2.4.4 - The ratio of the forces.

The attraction exerted by the Earth, on the water of its oceans, is about 9 million times more than that exerted by the Moon on the same waters.

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prologue > index tides > 2.4 Confrontation on the tides.

2.4.1 Confrontation on the tides - introduction.
2.4.2 Two different descriptions of the tides.
2.4.3 The physical formula valid for the tides.
>
2.4.4
The ratio of the forces.
2.4.5
Number of the tide waves.
2.4.6
Unit of space of a tide wave.
2.4.7
When Earth, Moon and Sun are aligned.
2.4.8
Different tide cadences.

Code proposition: [P0] neutral; [P1] classic theory; [P2] favouring the inductive approach; [P3] inductive approach.

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[P3] Let us limit ourselves to consider the ratio between the attraction of the Earth on the water of its oceans, and the attraction of the Moon on the same water.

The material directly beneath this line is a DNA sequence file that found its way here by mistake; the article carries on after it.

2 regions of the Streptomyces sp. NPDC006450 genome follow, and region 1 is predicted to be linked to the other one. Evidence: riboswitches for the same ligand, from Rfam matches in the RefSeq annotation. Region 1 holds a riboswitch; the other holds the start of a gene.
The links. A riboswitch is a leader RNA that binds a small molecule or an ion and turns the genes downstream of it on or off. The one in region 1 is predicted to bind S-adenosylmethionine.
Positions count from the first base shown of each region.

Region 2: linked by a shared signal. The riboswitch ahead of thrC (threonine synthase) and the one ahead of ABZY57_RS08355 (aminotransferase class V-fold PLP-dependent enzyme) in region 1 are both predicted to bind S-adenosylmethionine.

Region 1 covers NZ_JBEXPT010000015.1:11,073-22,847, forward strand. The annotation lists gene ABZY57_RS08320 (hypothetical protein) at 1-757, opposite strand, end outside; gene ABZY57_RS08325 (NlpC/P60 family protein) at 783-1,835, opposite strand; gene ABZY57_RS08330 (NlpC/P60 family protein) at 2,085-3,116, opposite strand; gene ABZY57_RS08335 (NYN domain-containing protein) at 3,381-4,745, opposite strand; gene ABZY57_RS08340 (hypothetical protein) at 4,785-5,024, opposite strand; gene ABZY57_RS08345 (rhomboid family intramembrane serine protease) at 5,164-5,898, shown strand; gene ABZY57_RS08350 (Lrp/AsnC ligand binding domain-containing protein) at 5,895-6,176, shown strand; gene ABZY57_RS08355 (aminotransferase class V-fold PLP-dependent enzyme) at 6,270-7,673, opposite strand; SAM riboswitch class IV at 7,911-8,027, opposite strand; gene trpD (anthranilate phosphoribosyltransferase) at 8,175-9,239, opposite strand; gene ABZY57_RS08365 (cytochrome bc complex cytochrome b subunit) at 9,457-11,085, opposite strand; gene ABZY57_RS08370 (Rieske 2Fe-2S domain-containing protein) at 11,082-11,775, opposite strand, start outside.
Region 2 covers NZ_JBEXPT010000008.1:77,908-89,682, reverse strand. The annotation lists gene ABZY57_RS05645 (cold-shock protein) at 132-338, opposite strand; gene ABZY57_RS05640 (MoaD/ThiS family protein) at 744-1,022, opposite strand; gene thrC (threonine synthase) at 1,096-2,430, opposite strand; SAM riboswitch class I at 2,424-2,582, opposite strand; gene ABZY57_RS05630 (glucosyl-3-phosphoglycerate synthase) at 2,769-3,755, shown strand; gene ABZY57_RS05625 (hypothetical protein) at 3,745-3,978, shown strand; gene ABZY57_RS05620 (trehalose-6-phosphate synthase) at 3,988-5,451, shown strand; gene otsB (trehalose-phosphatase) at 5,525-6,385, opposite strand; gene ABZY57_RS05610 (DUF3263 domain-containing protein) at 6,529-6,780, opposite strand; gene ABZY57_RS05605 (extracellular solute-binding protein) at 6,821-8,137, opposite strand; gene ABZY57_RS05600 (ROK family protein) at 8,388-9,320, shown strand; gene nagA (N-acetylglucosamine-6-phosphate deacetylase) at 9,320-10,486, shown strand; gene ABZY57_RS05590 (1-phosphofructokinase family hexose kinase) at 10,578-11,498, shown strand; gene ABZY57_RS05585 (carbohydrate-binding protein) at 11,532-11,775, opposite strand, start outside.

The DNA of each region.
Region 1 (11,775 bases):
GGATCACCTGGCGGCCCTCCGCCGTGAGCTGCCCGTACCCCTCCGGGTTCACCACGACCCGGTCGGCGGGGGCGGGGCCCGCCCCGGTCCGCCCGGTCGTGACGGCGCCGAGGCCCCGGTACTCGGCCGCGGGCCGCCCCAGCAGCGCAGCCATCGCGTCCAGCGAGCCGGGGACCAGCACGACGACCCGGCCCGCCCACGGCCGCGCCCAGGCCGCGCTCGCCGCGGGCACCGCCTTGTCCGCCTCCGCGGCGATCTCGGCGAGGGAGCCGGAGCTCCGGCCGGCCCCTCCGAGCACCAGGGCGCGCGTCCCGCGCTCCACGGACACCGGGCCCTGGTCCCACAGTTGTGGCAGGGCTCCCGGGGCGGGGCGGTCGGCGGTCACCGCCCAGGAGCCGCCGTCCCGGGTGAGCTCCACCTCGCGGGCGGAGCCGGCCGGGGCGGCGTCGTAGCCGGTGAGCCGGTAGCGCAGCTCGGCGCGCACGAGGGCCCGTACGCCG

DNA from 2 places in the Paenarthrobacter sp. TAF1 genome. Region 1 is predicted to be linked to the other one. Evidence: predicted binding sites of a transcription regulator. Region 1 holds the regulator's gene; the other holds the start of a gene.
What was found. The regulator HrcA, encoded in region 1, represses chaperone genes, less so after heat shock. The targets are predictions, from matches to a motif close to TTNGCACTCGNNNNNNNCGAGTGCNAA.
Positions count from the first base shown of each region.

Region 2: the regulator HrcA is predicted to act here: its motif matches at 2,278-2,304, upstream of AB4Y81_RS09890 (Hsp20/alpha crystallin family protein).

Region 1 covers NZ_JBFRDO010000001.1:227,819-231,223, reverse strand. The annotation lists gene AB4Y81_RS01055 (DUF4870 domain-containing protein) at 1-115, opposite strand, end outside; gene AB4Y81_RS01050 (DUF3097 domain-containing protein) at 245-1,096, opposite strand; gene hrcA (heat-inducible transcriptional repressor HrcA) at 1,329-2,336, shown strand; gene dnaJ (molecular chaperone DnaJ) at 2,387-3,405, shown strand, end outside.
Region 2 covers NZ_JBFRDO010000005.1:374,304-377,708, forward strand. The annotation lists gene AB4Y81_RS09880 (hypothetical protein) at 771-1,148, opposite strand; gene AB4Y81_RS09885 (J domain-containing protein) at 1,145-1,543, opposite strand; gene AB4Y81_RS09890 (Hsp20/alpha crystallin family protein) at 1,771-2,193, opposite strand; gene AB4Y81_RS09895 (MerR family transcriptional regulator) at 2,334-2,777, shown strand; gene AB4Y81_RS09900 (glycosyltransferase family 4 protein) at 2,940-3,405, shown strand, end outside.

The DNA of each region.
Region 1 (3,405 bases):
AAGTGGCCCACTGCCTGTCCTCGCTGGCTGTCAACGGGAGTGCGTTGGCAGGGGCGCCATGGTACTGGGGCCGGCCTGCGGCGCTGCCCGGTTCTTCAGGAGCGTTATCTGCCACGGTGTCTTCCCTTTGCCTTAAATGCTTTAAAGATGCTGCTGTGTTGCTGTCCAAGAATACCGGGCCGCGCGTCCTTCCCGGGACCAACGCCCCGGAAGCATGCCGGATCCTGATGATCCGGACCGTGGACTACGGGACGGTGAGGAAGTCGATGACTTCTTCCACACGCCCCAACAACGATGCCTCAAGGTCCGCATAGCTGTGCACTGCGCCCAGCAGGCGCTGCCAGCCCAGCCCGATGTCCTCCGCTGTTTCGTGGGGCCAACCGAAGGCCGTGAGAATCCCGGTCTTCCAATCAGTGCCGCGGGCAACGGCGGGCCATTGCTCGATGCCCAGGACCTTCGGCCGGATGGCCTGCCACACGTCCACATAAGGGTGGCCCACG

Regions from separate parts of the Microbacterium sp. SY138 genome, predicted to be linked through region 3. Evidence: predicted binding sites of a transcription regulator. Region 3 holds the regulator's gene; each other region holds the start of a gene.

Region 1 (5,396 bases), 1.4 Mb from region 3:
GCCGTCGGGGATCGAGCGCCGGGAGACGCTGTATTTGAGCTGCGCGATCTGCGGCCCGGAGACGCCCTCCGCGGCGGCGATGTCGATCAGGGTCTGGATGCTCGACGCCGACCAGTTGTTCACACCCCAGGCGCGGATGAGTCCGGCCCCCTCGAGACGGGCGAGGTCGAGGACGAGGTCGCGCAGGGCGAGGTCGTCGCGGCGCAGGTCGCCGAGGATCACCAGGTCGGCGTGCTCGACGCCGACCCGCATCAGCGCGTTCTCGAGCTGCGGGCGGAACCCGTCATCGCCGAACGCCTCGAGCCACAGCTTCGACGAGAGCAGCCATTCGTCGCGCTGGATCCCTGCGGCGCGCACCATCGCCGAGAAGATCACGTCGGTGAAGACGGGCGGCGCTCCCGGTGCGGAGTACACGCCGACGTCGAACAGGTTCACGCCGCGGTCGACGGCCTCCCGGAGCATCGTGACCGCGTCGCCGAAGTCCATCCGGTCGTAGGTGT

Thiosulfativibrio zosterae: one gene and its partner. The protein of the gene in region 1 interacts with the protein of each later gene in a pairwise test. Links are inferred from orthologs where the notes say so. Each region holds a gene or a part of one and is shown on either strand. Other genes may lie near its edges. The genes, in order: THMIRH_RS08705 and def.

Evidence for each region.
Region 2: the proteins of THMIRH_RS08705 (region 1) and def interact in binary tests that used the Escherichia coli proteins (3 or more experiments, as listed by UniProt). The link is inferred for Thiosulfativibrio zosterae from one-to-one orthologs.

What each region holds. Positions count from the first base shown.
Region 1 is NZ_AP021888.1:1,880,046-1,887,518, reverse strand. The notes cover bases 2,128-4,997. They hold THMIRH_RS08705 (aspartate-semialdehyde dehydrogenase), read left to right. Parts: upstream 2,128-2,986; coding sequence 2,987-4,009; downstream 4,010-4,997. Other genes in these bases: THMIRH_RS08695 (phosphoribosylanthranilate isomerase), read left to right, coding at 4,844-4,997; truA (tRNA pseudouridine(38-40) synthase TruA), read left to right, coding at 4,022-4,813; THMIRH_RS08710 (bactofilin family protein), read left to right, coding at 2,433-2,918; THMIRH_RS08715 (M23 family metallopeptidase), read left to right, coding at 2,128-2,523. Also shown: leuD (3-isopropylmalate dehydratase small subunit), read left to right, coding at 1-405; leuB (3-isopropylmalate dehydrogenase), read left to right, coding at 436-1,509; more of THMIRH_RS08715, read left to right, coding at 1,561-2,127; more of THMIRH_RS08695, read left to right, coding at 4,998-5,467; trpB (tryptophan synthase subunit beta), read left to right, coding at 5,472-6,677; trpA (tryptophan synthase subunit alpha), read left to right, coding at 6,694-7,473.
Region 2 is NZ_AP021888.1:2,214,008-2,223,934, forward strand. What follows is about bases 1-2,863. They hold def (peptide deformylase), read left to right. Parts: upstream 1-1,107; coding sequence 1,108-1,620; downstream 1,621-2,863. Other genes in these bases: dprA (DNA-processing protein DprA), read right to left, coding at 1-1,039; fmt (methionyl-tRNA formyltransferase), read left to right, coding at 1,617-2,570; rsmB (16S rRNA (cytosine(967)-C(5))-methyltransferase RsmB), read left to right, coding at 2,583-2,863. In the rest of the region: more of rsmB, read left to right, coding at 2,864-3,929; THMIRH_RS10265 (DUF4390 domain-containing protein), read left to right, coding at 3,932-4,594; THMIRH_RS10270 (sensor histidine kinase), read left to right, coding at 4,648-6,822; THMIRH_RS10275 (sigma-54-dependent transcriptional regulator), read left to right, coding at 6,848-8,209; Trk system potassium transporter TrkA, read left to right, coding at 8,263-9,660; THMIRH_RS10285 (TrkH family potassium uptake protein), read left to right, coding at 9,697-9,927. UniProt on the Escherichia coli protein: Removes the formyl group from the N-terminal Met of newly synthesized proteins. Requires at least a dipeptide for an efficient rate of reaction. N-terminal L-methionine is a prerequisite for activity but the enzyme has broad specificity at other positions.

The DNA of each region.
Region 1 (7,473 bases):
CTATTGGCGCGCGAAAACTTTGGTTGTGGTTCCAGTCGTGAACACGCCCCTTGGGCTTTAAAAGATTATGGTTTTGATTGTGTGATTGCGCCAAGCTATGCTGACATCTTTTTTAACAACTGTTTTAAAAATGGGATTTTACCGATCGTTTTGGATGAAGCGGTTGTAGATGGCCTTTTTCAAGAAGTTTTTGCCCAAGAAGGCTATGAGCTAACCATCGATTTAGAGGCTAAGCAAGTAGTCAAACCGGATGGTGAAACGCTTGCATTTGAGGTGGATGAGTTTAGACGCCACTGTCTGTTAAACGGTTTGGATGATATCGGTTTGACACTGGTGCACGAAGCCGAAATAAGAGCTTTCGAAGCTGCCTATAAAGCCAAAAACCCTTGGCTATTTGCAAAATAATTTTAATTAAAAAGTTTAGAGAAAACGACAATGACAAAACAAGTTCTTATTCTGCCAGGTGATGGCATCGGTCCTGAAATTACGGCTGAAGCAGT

The Earth attracts its waters nine million times more than the Moon.

[P2] The ratio is 1 : 1,14 x 1O-7.
[[in "ocean" Encyclopædia Britannica Online.
<http://www.eb.co.uk:195/bol/topic?eu=115014&sctn=6>
[Accessed September 1 1999]].

[P3] A question: how is it possible that such a tiny value of attraction by the Moon counteracts the attraction by the Earth, with a considerable effect?

[P1] The attraction of the Moon would be entirely insufficient to "lift" the water of our oceans - because it is about one 9 millionth part of the force of earth-gravity. However ...

The horizontal component.

[P1] ..., while the vertical component is negligeable, the horizontal one has the effective role to attract the waters of seas and oceans westward.

Since the horizontal component is not opposed by the Earth gravity [sic!], the two tidal waves move westbound, from a meridian to the successive one.

[P3] Indeed, thanks to satellites, we know that there are several tidal waves, one for each tidal basin; each of them does not move westwards, from a meridian to the successive one, but in a roughly circular way, within its own basin (see page 4.6).

continued

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